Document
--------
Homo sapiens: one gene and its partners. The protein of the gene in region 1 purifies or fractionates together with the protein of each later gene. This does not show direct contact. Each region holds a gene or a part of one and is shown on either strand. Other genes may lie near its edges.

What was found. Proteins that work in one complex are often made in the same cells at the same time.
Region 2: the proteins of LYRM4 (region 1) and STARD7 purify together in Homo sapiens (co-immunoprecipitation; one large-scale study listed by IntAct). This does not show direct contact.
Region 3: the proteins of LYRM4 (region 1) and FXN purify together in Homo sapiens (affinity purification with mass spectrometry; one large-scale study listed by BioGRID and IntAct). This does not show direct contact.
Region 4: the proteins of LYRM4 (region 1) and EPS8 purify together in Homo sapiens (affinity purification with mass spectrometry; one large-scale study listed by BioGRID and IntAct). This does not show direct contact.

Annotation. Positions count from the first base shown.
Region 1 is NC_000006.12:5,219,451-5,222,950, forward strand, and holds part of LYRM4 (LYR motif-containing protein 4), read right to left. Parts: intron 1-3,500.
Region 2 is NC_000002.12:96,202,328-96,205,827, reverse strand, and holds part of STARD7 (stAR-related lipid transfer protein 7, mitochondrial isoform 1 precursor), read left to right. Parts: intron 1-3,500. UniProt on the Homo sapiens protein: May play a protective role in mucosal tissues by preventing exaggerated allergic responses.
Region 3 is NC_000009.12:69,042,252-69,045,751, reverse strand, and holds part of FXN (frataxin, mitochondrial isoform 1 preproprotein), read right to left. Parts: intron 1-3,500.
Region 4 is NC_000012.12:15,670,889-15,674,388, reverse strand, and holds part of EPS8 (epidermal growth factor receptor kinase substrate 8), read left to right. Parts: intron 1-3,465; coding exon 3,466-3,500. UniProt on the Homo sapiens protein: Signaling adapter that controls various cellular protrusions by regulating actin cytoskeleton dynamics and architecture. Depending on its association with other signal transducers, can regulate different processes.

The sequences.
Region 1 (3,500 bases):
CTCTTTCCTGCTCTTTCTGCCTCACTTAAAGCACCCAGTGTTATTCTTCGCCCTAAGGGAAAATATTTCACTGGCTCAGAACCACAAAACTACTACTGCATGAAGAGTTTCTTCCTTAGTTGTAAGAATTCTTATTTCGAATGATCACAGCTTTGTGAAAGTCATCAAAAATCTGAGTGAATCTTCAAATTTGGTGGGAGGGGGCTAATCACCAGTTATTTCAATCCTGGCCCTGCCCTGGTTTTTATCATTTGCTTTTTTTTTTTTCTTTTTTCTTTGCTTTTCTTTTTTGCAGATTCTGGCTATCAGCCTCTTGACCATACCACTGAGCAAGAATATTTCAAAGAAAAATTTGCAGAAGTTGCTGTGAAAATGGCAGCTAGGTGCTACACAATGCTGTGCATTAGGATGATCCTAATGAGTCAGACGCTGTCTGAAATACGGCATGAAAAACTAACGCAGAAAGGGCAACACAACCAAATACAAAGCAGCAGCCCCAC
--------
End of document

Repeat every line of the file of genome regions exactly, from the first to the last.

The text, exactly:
Homo sapiens: one gene and its partners. The protein of the gene in region 1 purifies or fractionates together with the protein of each later gene. This does not show direct contact. Each region holds a gene or a part of one and is shown on either strand. Other genes may lie near its edges.

What was found. Proteins that work in one complex are often made in the same cells at the same time.
Region 2: the proteins of LYRM4 (region 1) and STARD7 purify together in Homo sapiens (co-immunoprecipitation; one large-scale study listed by IntAct). This does not show direct contact.
Region 3: the proteins of LYRM4 (region 1) and FXN purify together in Homo sapiens (affinity purification with mass spectrometry; one large-scale study listed by BioGRID and IntAct). This does not show direct contact.
Region 4: the proteins of LYRM4 (region 1) and EPS8 purify together in Homo sapiens (affinity purification with mass spectrometry; one large-scale study listed by BioGRID and IntAct). This does not show direct contact.

Annotation. Positions count from the first base shown.
Region 1 is NC_000006.12:5,219,451-5,222,950, forward strand, and holds part of LYRM4 (LYR motif-containing protein 4), read right to left. Parts: intron 1-3,500.
Region 2 is NC_000002.12:96,202,328-96,205,827, reverse strand, and holds part of STARD7 (stAR-related lipid transfer protein 7, mitochondrial isoform 1 precursor), read left to right. Parts: intron 1-3,500. UniProt on the Homo sapiens protein: May play a protective role in mucosal tissues by preventing exaggerated allergic responses.
Region 3 is NC_000009.12:69,042,252-69,045,751, reverse strand, and holds part of FXN (frataxin, mitochondrial isoform 1 preproprotein), read right to left. Parts: intron 1-3,500.
Region 4 is NC_000012.12:15,670,889-15,674,388, reverse strand, and holds part of EPS8 (epidermal growth factor receptor kinase substrate 8), read left to right. Parts: intron 1-3,465; coding exon 3,466-3,500. UniProt on the Homo sapiens protein: Signaling adapter that controls various cellular protrusions by regulating actin cytoskeleton dynamics and architecture. Depending on its association with other signal transducers, can regulate different processes.

The sequences.
Region 1 (3,500 bases):
CTCTTTCCTGCTCTTTCTGCCTCACTTAAAGCACCCAGTGTTATTCTTCGCCCTAAGGGAAAATATTTCACTGGCTCAGAACCACAAAACTACTACTGCATGAAGAGTTTCTTCCTTAGTTGTAAGAATTCTTATTTCGAATGATCACAGCTTTGTGAAAGTCATCAAAAATCTGAGTGAATCTTCAAATTTGGTGGGAGGGGGCTAATCACCAGTTATTTCAATCCTGGCCCTGCCCTGGTTTTTATCATTTGCTTTTTTTTTTTTCTTTTTTCTTTGCTTTTCTTTTTTGCAGATTCTGGCTATCAGCCTCTTGACCATACCACTGAGCAAGAATATTTCAAAGAAAAATTTGCAGAAGTTGCTGTGAAAATGGCAGCTAGGTGCTACACAATGCTGTGCATTAGGATGATCCTAATGAGTCAGACGCTGTCTGAAATACGGCATGAAAAACTAACGCAGAAAGGGCAACACAACCAAATACAAAGCAGCAGCCCCAC